The Competition Reacts
After The Wall Street Journal reported news of Amazon’s plans, the stocks of other supermarket operators fell, according to Barron’s. Kroger dropping 3.6% on the day, Walmart down 1% and Sprouts Farmers Markets Inc. losing 1.1%. Amazon rose 1.4%.
Amazon’s new grocery brand also comes as the retailer rolls out its cashierless Amazon Go stores in urban areas across the U.S. The company has 10 Amazon Go stores in Seattle, Chicago and San Francisco, according to the Amazon website.
A look at Walmart could be instructive for investors. The company now has over 11,000 stores in 28 countries. The stock has been a great performer. Since shares began trading in 1972, the stock has gained more than 268,000%.
The stock has delivered a gain more than 2,000% since it opened its 1,000th store in the 1980s. By that time, the company’s success seemed to be assured and the stock carried much less risk than it did in 1972.
This could be the point that Amazon is at. The stock has gained more than 150,000% since it began trading in 1997.
Yet it offers the potential to become a ten bagger from its current level.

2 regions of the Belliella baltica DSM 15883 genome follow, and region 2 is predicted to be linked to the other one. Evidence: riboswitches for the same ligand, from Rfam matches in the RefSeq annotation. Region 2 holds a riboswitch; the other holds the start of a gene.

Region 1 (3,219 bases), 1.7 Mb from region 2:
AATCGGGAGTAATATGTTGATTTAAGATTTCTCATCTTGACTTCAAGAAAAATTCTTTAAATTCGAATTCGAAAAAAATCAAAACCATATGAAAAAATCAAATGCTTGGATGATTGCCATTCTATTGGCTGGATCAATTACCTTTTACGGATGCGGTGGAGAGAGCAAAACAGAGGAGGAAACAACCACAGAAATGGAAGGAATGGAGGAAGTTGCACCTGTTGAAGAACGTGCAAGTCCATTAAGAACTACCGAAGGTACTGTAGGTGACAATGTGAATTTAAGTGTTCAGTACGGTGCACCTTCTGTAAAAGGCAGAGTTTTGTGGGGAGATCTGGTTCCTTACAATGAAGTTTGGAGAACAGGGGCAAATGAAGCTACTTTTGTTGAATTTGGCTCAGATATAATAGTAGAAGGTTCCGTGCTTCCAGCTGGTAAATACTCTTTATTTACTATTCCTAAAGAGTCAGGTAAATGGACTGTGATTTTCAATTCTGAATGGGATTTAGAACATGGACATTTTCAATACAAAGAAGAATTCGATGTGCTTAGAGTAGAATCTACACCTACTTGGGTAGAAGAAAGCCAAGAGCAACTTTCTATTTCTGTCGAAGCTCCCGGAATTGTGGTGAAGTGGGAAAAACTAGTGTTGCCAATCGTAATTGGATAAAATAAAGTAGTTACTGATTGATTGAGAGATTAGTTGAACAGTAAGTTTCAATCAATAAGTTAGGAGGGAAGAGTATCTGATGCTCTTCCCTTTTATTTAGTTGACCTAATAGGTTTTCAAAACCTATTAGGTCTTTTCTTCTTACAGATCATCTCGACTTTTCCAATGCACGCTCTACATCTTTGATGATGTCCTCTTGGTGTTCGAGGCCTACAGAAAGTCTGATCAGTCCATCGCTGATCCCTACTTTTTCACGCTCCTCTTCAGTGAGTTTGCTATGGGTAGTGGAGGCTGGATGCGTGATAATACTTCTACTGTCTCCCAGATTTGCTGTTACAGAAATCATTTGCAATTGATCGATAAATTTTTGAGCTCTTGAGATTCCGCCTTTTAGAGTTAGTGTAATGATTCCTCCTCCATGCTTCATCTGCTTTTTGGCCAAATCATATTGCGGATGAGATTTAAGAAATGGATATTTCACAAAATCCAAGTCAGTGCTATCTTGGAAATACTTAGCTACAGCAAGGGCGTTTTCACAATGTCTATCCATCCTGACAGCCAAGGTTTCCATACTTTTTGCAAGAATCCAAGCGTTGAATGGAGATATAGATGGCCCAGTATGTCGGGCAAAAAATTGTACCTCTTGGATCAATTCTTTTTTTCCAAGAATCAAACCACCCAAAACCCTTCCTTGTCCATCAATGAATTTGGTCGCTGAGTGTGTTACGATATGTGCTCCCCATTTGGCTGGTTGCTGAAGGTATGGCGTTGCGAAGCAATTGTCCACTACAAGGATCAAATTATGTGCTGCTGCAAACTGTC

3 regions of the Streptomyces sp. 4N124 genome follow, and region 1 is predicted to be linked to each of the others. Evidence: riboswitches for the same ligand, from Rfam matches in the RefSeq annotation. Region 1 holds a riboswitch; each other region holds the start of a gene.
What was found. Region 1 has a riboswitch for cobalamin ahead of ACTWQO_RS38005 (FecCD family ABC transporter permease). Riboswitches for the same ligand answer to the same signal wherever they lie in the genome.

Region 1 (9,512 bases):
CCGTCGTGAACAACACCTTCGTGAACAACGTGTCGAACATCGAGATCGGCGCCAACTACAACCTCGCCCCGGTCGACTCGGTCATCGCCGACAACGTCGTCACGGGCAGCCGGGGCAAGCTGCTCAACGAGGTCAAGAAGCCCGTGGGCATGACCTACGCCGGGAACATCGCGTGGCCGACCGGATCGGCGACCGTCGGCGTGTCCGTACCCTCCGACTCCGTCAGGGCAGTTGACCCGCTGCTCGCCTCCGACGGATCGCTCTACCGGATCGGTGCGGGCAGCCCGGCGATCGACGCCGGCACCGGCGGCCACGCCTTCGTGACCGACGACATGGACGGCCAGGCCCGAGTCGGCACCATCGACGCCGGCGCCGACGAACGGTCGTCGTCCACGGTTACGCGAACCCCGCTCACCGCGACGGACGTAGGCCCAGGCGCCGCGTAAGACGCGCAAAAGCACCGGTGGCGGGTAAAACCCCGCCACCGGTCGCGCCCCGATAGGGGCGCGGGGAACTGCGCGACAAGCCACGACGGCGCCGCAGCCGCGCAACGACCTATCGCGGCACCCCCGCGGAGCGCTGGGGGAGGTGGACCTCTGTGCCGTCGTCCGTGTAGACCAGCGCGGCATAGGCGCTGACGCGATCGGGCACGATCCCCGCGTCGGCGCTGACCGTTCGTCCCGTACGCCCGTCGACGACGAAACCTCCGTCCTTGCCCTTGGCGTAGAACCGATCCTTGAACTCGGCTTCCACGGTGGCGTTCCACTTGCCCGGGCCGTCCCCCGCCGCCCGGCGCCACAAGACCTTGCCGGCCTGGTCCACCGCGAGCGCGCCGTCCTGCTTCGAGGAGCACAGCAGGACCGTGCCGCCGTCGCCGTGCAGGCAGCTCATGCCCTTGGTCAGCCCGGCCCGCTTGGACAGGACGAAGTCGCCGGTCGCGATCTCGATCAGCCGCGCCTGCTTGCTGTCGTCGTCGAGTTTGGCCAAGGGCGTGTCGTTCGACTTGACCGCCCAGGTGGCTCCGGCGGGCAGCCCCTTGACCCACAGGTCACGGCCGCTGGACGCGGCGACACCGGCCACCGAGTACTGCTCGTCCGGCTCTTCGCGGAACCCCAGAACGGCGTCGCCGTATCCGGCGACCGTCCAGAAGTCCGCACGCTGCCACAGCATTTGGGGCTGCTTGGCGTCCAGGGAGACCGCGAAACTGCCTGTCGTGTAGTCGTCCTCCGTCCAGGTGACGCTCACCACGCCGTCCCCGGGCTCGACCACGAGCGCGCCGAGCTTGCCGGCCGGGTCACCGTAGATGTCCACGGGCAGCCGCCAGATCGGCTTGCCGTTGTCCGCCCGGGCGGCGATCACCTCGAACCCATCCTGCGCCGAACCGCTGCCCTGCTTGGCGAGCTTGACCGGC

A tenbagger, according to Investopedia, is an investment that appreciates to 10 times its initial purchase price. The term “tenbagger” was coined by legendary fund manager Peter Lynch in his book “One Up On Wall Street.”
While tenbagger can describe any investment that appreciates or has the potential to increase ten-fold, it is usually used to describe stocks with explosive growth prospects.
Lynch coined the term because he is an avid baseball fan, and “bag” is a colloquial term for base; thus “tenbagger” represents two home runs and a double, or the stock equivalent of a hugely successful baseball play.
Amazon’s expansion into new businesses carries the potential to increase earnings and that could lead to even more stock gains, even after the big gains of the past.
Did you know that dividends have rewarded investors for at least 100 years, at least since John D. Rockefeller said, “Do you know the only thing that gives me pleasure? It’s to see my dividends coming in.”